Glenn G.C. Olson’s middle name was reportedly taken from the names of Swedish kings — Gustav Charles.
But as his longtime friend Dave Nimmer recalled, the initials could have stood for “Good Citizen.”
A longtime public servant, Olson, 85, died peacefully in his sleep on June 17 after living with dementia for several years.
A native of Minneapolis, Olson was a second-generation Swede who graduated from the University of Minnesota and for many years worked as an engineer at what is now Xcel Energy Corp.
But his real calling involved serving the public in many capacities whether it was on a council, board, committee or task force.
He served two terms on the Minneapolis City Council from 1963 to 1967 and was elected president in his second term. He was also vice chairman of the Metropolitan Transit Commission (MTC), the chairman of the Transit Providers Advisory Committee, a member of the Hiawatha LRT Corridor Land Use Committee and chairman of the MTC’s Advisory Committee on Transit.
In the 1960s, he championed Nicollet Mall and the city’s skyway system, as well as light-rail service — long before it was fashionable to do so.
Even after his family moved from south Minneapolis to his parents’ homestead in Greenwood, he ran for a seat on the tiny city’s council in 1976 and won. He also served on the Minnetonka school board for two terms, including one as chair.
All told, Olson never lost an election.
His son, David Olson, now president of the Minnesota Chamber of Commerce, said, “it was an amazing thing, no matter what group he was involved in, he’d rise to the leadership level.”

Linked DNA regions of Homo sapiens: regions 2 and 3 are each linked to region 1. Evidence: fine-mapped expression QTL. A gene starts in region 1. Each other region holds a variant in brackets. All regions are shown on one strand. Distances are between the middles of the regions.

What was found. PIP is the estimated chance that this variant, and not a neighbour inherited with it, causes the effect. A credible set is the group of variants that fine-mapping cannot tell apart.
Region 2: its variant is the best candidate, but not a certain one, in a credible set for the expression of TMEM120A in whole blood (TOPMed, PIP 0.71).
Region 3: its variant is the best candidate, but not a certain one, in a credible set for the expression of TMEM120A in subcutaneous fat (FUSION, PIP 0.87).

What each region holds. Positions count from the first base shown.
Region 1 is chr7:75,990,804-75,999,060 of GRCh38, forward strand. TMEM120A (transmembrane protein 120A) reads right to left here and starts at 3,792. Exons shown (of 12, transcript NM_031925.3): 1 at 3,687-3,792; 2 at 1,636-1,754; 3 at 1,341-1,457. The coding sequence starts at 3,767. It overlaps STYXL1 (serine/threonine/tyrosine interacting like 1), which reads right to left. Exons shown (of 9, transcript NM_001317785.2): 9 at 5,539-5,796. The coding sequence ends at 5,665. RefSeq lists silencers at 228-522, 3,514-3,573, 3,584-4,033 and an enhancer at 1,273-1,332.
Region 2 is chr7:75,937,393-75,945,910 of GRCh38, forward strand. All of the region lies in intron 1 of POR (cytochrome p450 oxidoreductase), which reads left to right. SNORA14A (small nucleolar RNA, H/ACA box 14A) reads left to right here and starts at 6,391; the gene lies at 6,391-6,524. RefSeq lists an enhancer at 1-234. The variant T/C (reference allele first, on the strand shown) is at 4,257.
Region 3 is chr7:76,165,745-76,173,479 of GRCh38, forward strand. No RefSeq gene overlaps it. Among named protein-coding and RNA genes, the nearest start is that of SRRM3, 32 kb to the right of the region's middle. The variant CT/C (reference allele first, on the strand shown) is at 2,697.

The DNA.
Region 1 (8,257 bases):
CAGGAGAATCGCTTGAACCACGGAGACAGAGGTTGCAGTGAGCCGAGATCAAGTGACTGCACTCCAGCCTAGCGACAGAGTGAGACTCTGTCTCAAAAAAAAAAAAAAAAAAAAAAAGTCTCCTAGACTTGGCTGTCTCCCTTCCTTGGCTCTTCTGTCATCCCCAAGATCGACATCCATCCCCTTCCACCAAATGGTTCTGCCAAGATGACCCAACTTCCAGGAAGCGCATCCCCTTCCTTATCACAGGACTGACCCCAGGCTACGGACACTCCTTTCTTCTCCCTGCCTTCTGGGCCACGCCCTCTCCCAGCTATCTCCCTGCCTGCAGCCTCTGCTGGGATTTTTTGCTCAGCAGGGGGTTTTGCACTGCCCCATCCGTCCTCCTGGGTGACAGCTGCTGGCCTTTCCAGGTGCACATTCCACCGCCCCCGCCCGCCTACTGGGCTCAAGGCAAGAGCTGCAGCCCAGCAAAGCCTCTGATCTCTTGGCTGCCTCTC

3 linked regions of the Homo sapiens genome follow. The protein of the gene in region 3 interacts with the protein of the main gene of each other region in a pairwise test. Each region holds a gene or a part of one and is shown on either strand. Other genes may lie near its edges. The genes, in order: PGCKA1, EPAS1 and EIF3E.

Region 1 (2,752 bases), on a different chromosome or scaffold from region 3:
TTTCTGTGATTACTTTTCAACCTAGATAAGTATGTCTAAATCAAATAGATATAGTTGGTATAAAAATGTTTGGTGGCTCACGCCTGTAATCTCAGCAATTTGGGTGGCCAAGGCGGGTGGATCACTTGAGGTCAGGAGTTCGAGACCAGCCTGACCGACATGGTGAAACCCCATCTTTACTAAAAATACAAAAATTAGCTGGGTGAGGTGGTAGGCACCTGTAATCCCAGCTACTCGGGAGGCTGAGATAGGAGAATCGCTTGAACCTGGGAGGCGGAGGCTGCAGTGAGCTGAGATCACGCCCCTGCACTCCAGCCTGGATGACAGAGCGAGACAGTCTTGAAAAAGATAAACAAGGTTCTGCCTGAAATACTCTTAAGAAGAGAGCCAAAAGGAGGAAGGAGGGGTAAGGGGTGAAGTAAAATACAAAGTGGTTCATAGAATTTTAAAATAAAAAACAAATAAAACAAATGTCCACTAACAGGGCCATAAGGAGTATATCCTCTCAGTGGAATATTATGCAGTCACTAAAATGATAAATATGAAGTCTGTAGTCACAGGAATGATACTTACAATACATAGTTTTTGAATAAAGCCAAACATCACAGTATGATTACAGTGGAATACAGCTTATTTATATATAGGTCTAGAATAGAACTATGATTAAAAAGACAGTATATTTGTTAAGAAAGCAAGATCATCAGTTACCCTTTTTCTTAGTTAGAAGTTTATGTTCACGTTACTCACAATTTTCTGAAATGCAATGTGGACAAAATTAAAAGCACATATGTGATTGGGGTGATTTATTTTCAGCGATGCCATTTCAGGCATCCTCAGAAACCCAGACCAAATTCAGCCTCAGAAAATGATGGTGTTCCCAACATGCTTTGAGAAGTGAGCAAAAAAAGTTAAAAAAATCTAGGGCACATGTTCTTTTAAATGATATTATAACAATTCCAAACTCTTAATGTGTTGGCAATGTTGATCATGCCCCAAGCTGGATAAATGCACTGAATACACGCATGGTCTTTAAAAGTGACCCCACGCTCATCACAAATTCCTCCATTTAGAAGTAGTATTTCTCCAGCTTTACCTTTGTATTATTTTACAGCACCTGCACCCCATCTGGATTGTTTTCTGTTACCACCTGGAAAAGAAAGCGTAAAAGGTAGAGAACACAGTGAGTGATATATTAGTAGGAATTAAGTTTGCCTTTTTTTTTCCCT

But friends and relatives say Glenn Olson’s leadership style wasn’t overtly ambitious; he certainly wasn’t power-hungry. He eschewed publicity and disliked talking about himself.
His son said he had a can-do attitude that made him a consensus builder among many constituencies.
“One of my favorite stories is how my dad would sit in his office with David Roe, the president of the [Minnesota] AFL-CIO, and they’d smoke a cigar together. You wouldn’t think that a Republican and a union leader would get along that well, but they did,” he said.
Nimmer, a former reporter for the Minneapolis Star who met Olson while on the City Hall beat, said, “he was one of the most honest, honorable, humble guys I’ve ever met.”
Olson was a member of the Young Turk Republican contingent in the 1960s, a moderate wing of the party that aspired to make government more responsible to the populace. Others included Gary Flakne, Wayne Popham, Jack Provo, Jerry Nelson and Arne Carlson, who became governor.
“He was able to work with so many people, and he had the ability to cross the aisle,” said Olson’s daughter Elizabeth Erdahl, of Minneapolis.
At home, Olson enjoyed jumping into Lake Minnetonka for a quick swim, smoking a good cigar, tending to his raspberry bushes, playing bridge with friends and embarking on fishing trips to Canada.